Get STRONGER, Get FASTER!

Your thoughts?

Don’t Let the Scale Define You

23 Sep

weight-loss[1]While I realize (statistics indicate) the average American can stand to lose a few pounds, the scale doesn’t always tell the entire story.

Your body weight is not a reflection of your worth.  It’s more productive to focus on eating clean (and not overeating), exercising, improving strength and mobility, increasing energy, and NOT a number on a scale.

There’s not necessarily a definitive relationship between body weight and overall health.  A person can have a healthy body weight, yet eat (qualitatively) poorly and be relatively physically inactive.

I don’t do a lot with scales and body weight at our facility.  I would rather concentrate on how people feel, function, and perform.  Keep in mind muscle takes up less space but weighs more than fat.

“Healthy” is not limited to any particular shape, size, or weight.  At least some of that is determined by genetics, anyway.

Part of the problem is our referent.  We try to compare ourselves with others  — unfairly and unrealistically —  instead of aspiring toward self-improvement: being better today than we were yesterday.

We all want to look and feel good, but the fads and gimmicks we chase to get there are not the answer.  In simple terms, eat cleaner, eat less, be more active, and exercise more.

An examination of ounces and pounds shouldn’t start your day any more than it should end it.  Don’t let the scale deflate your efforts if you know you’re on the right track with your nutrition and exercise plans.

Even if weight loss is part of your plan (and it’s okay if it is), detach the number on the scale from how you feel about you.  Be fair to yourself, eat well, stay active, and stay on track.

Get STRONGER, Get FASTER!

Your thoughts?

Post-Workout Recovery — The Right Way

26 Aug

TruMoo-Choc_Protein-Plus-350[1]Whether you’ve just finished strength training, speed training, or a rigorous sport practice, recovering smart should be part of your plan.

Since high-intensity training tends to break down muscle, the recovery process is important to ensure that you come back stronger next time.  Here are some tips for a productive post-workout recovery:

REFUEL

Avoid junk food and opt instead for whole foods and drinks.  We like low-fat chocolate milk.  It boasts high-quality protein, several important nutrients, and an ideal 3:1 carb to protein ratio.

REST

Give your body — and your mind — some time off to rest before your next bout of exercise.  Keep in mind rest phase = growth phase.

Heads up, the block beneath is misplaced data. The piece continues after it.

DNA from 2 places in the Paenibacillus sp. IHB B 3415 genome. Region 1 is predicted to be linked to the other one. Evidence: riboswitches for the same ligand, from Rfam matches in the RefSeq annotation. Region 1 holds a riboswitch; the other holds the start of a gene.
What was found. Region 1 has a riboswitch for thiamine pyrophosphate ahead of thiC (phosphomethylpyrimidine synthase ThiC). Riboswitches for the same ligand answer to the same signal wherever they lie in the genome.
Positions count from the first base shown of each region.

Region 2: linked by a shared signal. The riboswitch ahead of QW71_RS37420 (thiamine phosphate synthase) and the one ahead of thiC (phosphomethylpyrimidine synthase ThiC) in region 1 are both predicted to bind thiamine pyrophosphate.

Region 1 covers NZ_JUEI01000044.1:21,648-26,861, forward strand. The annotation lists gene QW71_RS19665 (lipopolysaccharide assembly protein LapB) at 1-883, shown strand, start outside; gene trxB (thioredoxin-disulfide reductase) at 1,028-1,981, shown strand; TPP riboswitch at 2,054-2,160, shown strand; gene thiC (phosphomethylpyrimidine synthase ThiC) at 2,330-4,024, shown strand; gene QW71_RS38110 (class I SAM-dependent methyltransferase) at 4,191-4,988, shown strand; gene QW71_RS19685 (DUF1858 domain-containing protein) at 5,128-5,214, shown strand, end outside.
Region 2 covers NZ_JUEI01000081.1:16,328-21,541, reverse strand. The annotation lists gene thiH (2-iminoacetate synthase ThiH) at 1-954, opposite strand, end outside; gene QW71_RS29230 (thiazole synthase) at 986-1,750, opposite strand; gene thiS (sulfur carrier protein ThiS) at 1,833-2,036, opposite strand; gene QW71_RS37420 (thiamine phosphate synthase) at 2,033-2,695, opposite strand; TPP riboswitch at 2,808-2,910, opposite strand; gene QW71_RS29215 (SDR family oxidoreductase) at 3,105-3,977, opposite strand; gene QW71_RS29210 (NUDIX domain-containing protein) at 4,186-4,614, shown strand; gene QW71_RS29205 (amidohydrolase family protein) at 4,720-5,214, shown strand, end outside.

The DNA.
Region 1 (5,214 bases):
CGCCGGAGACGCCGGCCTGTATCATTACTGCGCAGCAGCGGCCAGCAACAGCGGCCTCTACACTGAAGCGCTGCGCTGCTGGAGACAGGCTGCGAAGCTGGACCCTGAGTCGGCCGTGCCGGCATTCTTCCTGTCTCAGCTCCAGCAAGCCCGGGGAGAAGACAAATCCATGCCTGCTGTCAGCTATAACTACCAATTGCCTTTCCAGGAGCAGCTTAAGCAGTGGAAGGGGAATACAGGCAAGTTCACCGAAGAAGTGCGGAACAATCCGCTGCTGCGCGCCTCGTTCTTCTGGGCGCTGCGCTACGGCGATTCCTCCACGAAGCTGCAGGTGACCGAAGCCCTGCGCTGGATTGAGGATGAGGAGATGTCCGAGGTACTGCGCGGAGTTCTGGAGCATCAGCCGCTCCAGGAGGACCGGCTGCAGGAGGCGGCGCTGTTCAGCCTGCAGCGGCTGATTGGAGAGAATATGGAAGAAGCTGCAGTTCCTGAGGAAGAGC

BEGIN GRADUALLY

Don’t jump into a high-intensity workout right away.  An appropriate and effective warm-up can improve your odds of staying injury-free.  Build your volume and intensity, gradually.

PAY ATTENTION TO YOUR BODY

When you’re training, listen to the feedback your body gives you.  If you feel like you’re getting sick, run down, or injured, reduce your training load or take the day off.

HAVE A GOAL

Don’t just train to train.  Give yourself something to train for.  Develop a plan that is aligned with your goal and stay on track.

Get STRONGER, Get FASTER!

Your thoughts?

Improve Mobility: Make Your Workouts More Functional

19 Aug

functional_training3[1]

Physioball Weight Roll

We focus on functional training for our athletes.  That means movement-based — and not muscle-based — exercises make up the majority of every athlete’s workout.  In addition to developing strength, speed, agility, and athleticism, we want our athletes to improve mobility, balance, coordination, and stability.  All these components contribute to a more powerful, capable athlete.

Ultimately, the athlete’s training should reflect and support the demands and movement patterns of his or her sport.

Better mobility helps athletes reduce the incidence of injury, and also gives players a considerable advantage on the court or field.  Hip and ankle mobility are important for explosive movements like sprinting; accelerating and decelerating; changing direction; and blocking and tackling.

  • Unilateral exercises (those which load one side of the body at a time), like single-arm presses and single-leg squats, are probably more reflective of sports performance than traditional bilateral exercises (loading both sides equally).  We like alternating between unilateral and bilateral exercises, for a specific movement or muscle group, every other week, to build a stronger, more balanced musculature.